Walmart-Case Analysis

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Wal-Mart Stores, Inc. is an American public corporation that runs a chain of large, discount department stores. It is world’s largest public corporation by revenue and is founded by Sam Walton in 1962. It is the largest private employer in the world and the fourth largest utility or commercial employer. Other key facts include: •Employs 1.8 million in over 6,700 stores in 14 countries •Serves 175 million customers per week generating an average of $6.6 billion in weekly sales Wal-Mart is the largest grocery retailer in the United States, with an estimated 20% of the retail grocery and consumables business, as well as the largest toy seller in the U.S. It also owns and operates the North American Company, Sam’s Club. Wal-Mart’s business segments are: Wal-Mart Stores, Sam’s Club and Wal-Mart International. Wal-Mart is a discount store and provides cost leadership strategy to public. According to the Fortune 500 index of the wealthiest and most powerful corporations in the world, Wal-Mart holds the number one spot, ranked by its total sales. CASE OBJECTIVE

This case objective is to study Wal-Mart’s history, external environment, internal environment, perform a SWOT analysis, analyze its business strategy, performance measures, and to provide strategic recommendations. Moreover, Wal-Mart’s “glory days are over” and its stock is “dead money”. So, what had worked in the past for Wal-Mart was no longer sustainable in the current competitive environment. The president Lee Scott wondered whether he should somehow adjust Wal-Mart’s course or to change efforts he had started over the past few years would begin to have a positive effect. These statements and facts will be addressed and discussed in the course of the paper and presentation. WAL-MART’S BACKGROUND

1962: Sam Walton founds the first Wal-Mart in Rogers, Arkansas Before opening Wal-Mart, Sam Walton traveled the country studying everything he could about discount retailing. He became convinced American consumers wanted a new type of store. Trusting his vision, Sam and his wife Helen put up 95% of the money for the first Wal-Mart store in Rogers, Arkansas.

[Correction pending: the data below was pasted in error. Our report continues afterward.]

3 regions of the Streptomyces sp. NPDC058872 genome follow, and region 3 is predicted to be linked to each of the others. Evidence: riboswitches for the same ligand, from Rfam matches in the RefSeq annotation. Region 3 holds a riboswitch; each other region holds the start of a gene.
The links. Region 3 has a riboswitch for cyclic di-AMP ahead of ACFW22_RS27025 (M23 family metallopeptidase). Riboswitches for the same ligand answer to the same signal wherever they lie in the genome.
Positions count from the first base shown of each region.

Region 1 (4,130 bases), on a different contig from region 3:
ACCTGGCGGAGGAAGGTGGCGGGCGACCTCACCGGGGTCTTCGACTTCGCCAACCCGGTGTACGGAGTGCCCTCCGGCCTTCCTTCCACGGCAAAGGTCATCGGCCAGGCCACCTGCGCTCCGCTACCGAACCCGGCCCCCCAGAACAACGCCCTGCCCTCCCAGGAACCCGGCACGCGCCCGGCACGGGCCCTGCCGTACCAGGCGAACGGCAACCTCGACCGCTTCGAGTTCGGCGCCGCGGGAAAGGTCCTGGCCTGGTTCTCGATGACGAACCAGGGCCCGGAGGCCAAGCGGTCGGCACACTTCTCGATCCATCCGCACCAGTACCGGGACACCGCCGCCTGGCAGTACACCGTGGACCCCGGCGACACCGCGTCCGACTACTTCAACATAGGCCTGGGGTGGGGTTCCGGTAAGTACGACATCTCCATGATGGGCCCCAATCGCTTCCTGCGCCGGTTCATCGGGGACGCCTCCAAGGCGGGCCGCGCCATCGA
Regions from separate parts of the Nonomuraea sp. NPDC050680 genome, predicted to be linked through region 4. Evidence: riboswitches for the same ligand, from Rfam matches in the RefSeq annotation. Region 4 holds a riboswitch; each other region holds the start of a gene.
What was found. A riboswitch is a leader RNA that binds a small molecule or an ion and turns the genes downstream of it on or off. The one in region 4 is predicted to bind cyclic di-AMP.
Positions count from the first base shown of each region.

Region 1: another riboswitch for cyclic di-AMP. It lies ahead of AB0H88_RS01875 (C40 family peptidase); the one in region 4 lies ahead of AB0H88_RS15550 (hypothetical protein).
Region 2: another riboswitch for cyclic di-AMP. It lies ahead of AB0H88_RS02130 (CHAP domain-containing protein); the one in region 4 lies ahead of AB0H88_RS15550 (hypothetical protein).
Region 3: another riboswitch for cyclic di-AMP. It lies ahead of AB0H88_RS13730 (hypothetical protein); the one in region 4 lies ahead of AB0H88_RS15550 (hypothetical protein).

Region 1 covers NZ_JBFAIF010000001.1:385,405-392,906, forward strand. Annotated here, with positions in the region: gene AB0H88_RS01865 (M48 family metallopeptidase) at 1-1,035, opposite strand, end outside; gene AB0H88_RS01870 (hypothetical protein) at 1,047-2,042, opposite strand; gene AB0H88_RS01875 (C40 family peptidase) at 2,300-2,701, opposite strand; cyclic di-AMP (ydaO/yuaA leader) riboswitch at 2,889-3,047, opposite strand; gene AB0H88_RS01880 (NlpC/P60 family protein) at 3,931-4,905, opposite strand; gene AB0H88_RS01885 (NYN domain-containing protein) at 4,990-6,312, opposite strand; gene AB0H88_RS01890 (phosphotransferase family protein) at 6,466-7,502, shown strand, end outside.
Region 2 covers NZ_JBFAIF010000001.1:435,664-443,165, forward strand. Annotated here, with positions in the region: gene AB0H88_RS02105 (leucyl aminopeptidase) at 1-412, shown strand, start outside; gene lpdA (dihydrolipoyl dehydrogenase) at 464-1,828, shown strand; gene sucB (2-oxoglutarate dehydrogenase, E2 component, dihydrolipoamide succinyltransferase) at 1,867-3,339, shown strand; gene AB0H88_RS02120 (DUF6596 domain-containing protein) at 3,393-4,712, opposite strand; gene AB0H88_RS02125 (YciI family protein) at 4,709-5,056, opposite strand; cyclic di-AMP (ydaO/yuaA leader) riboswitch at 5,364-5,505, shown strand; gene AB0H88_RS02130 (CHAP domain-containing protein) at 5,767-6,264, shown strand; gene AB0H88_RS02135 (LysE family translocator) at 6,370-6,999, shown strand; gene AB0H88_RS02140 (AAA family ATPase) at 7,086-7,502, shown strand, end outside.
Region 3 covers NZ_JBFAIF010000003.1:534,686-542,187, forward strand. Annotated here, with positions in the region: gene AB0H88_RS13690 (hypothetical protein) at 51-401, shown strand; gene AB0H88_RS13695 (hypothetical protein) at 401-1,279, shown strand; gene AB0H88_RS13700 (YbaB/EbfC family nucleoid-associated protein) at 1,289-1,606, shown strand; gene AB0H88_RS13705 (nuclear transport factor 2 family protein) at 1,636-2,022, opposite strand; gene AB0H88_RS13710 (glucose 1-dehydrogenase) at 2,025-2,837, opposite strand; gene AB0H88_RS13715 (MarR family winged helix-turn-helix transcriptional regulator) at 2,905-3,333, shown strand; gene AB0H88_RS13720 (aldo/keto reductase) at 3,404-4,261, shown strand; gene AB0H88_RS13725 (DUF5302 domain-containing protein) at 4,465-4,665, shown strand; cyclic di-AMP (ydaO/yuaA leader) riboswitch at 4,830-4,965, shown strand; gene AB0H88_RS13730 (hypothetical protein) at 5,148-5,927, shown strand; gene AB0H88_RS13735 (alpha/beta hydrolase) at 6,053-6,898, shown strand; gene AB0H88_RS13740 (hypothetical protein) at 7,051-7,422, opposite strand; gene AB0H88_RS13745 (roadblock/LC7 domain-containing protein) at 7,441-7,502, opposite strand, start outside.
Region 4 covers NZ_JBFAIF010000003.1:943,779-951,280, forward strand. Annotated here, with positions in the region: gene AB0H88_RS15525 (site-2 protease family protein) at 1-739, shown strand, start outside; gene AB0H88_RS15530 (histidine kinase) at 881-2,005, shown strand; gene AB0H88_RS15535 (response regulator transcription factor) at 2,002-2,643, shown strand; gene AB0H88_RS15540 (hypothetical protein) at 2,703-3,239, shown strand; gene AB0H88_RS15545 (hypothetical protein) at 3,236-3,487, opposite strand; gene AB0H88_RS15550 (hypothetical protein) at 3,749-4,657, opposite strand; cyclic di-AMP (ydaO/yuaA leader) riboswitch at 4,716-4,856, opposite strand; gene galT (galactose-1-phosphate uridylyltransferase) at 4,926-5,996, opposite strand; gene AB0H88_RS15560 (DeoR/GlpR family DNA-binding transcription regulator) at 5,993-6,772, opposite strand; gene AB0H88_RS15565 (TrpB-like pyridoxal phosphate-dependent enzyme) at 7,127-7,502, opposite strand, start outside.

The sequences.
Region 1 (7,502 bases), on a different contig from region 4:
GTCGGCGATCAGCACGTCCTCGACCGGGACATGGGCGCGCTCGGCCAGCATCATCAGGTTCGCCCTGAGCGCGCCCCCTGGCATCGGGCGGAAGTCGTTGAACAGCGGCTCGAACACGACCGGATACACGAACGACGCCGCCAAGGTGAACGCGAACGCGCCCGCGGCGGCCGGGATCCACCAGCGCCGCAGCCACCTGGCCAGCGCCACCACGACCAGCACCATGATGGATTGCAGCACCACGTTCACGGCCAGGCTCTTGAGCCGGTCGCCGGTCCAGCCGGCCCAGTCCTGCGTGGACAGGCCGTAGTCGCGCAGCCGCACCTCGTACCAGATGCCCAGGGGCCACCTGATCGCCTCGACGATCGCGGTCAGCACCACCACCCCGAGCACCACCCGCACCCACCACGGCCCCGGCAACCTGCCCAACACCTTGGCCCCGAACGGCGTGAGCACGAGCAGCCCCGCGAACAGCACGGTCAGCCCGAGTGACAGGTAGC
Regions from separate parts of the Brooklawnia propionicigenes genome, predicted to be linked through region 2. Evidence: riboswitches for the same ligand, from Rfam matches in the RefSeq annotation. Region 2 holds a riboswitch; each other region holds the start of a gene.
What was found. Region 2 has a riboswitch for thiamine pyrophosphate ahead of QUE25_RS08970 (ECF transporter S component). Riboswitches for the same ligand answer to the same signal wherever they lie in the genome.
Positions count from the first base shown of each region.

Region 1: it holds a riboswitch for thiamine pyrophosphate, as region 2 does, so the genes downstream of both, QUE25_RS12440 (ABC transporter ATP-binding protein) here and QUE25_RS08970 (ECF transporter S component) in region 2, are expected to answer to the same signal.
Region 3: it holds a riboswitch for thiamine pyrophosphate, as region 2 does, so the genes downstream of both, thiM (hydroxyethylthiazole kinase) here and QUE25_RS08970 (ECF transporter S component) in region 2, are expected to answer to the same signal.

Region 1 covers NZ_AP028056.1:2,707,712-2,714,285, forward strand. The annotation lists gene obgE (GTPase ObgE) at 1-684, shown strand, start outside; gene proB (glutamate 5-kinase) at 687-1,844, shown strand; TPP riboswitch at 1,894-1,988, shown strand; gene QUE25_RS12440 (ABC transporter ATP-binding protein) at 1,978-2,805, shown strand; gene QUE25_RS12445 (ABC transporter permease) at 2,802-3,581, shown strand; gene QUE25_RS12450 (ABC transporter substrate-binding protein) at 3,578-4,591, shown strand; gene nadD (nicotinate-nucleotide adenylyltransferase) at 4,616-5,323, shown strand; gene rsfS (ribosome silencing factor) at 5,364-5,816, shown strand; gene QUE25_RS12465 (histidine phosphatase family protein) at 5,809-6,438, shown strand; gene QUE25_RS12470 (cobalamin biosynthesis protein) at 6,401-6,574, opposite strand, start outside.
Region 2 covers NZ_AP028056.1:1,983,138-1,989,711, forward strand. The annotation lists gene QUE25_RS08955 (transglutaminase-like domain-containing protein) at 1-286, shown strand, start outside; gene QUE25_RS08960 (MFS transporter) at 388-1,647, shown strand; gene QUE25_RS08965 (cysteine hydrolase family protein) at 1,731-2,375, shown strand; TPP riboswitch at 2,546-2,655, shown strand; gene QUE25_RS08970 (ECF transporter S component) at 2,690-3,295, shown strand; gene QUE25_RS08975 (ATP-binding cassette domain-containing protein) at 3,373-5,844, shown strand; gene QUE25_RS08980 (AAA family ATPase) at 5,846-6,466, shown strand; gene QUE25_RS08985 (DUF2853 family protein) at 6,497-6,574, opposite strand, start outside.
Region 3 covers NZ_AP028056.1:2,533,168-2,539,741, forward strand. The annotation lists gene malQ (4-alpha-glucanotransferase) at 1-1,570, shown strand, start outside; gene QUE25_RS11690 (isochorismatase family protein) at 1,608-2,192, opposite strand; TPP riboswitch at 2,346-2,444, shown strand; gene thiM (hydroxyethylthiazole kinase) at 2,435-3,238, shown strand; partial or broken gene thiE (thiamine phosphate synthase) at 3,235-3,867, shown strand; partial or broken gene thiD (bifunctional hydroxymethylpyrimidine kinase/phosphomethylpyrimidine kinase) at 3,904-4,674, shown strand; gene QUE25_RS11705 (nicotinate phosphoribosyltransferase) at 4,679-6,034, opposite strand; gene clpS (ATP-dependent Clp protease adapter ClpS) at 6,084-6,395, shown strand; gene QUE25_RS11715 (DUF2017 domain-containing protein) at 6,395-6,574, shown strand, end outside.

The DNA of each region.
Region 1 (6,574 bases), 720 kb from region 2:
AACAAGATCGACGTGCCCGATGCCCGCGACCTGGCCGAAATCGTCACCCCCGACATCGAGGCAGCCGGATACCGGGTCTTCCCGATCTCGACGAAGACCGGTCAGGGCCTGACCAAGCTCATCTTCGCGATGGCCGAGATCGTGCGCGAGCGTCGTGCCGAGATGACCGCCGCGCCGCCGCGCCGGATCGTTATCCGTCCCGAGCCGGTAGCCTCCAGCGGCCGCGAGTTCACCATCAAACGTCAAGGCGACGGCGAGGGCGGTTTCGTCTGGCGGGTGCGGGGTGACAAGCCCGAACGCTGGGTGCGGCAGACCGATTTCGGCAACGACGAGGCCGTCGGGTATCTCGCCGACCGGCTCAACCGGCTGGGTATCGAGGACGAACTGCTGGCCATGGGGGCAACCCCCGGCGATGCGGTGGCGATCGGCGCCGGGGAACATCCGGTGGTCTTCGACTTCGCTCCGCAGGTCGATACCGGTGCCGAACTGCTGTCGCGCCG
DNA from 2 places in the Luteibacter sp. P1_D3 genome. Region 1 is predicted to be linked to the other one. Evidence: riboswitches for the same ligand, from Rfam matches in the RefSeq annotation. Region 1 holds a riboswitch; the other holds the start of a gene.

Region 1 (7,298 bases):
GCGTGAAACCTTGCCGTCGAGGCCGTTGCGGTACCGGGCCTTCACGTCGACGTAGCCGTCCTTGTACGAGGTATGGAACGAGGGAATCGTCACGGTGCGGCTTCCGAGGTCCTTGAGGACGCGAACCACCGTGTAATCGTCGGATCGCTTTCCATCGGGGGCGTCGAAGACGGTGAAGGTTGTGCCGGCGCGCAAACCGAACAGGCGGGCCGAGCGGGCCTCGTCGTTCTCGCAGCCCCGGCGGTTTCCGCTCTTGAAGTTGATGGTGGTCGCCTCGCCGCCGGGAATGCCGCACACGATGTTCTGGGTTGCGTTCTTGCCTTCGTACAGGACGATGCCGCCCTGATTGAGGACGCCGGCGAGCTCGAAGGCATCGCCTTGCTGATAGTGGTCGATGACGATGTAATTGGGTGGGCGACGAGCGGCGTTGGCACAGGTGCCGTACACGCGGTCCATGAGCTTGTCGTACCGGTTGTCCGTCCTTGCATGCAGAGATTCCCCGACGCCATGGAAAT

1972: Wal-Mart goes public
Discounters such as Kmart quickly expanded in the 1960s; while Sam only had enough money to build 15 Wal-Mart stores. In 1972, Wal-Mart stock was offered for the first time on the New York Stock Exchange. With this infusion of capital, the company grew to 276 stores in 11 states by the end of the decade. Other important dates are:

1979: The first company to reach $1 billion in sales
1983: Opened the first Sam’s Club in Midwest City, Oklahoma •1988: First supercenter in Washington, Missouri
2002: Ranked #1 on the Fortune 500 listing
Recent History
Wal-Mart’s growth soared in recent years, and since 2006, the company has added nearly one new store every day. The total retail store presence has reached 6,782 units worldwide as of February 8, 2007 due to its rapid expansion plan. As Wal-Mart’s presence continued to grow, so did its sales, to a record $345 billion in the fiscal year ended January 31, 2007. The president of Wal-Mart is currently Lee Scott. IMPORTANT PERSONALITIES AND LEADERS

Wal-Mart is comprised of very important leaders. To start, here is the history of leadership succession in Wal-Mart as depicted in Exhibit 6 of case 28: History of Leadership
Succession at Wal-Mart

1962Sam WaltonSam WaltonSam Walton
1984David GlassSam WaltonSam Walton
1988David GlassDavid GlassSam Walton
1992David GlassDavid GlassRob Walton
2000H. Lee ScottH. Lee ScottRob Walton
Decision Makers
“To review the Company’s ongoing performance, focus on initiatives to drive sales and customer service, and address broader issues,” is the job for the twenty-five senior Wal-Mart officers that meet via weekly videoconferences. The most powerful amongst them is S. Robson (Rob) Walton. There are eight senior officers that are...
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